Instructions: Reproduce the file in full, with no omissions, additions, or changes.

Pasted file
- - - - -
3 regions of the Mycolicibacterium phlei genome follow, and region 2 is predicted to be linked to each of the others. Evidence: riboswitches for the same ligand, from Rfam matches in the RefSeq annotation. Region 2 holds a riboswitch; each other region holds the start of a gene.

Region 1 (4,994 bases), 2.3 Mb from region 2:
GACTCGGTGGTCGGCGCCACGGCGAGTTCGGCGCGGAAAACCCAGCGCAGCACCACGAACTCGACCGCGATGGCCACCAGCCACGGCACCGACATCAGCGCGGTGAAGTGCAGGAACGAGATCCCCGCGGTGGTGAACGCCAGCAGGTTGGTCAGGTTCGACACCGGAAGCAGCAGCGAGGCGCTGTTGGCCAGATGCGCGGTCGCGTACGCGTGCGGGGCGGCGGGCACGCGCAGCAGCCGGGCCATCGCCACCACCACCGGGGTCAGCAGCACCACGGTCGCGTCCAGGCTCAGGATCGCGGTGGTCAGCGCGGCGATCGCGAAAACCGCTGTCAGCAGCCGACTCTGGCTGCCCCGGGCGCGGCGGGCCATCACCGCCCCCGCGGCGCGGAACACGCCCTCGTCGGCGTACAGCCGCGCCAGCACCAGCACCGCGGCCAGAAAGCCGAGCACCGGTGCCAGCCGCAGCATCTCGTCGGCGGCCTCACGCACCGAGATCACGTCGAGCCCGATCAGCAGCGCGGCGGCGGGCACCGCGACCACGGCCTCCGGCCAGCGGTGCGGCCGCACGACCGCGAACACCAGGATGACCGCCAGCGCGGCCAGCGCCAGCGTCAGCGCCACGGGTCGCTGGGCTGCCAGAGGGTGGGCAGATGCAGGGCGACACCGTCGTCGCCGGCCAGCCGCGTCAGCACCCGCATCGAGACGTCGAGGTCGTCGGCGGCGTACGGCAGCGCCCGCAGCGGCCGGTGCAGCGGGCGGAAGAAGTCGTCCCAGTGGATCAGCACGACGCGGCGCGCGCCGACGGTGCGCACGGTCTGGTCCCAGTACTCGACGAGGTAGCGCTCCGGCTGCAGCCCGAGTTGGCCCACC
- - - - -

3 regions of the Mycolicibacterium phlei genome follow, and region 2 is predicted to be linked to each of the others. Evidence: riboswitches for the same ligand, from Rfam matches in the RefSeq annotation. Region 2 holds a riboswitch; each other region holds the start of a gene.

Region 1 (4,994 bases), 2.3 Mb from region 2:
GACTCGGTGGTCGGCGCCACGGCGAGTTCGGCGCGGAAAACCCAGCGCAGCACCACGAACTCGACCGCGATGGCCACCAGCCACGGCACCGACATCAGCGCGGTGAAGTGCAGGAACGAGATCCCCGCGGTGGTGAACGCCAGCAGGTTGGTCAGGTTCGACACCGGAAGCAGCAGCGAGGCGCTGTTGGCCAGATGCGCGGTCGCGTACGCGTGCGGGGCGGCGGGCACGCGCAGCAGCCGGGCCATCGCCACCACCACCGGGGTCAGCAGCACCACGGTCGCGTCCAGGCTCAGGATCGCGGTGGTCAGCGCGGCGATCGCGAAAACCGCTGTCAGCAGCCGACTCTGGCTGCCCCGGGCGCGGCGGGCCATCACCGCCCCCGCGGCGCGGAACACGCCCTCGTCGGCGTACAGCCGCGCCAGCACCAGCACCGCGGCCAGAAAGCCGAGCACCGGTGCCAGCCGCAGCATCTCGTCGGCGGCCTCACGCACCGAGATCACGTCGAGCCCGATCAGCAGCGCGGCGGCGGGCACCGCGACCACGGCCTCCGGCCAGCGGTGCGGCCGCACGACCGCGAACACCAGGATGACCGCCAGCGCGGCCAGCGCCAGCGTCAGCGCCACGGGTCGCTGGGCTGCCAGAGGGTGGGCAGATGCAGGGCGACACCGTCGTCGCCGGCCAGCCGCGTCAGCACCCGCATCGAGACGTCGAGGTCGTCGGCGGCGTACGGCAGCGCCCGCAGCGGCCGGTGCAGCGGGCGGAAGAAGTCGTCCCAGTGGATCAGCACGACGCGGCGCGCGCCGACGGTGCGCACGGTCTGGTCCCAGTACTCGACGAGGTAGCGCTCCGGCTGCAGCCCGAGTTGGCCCACC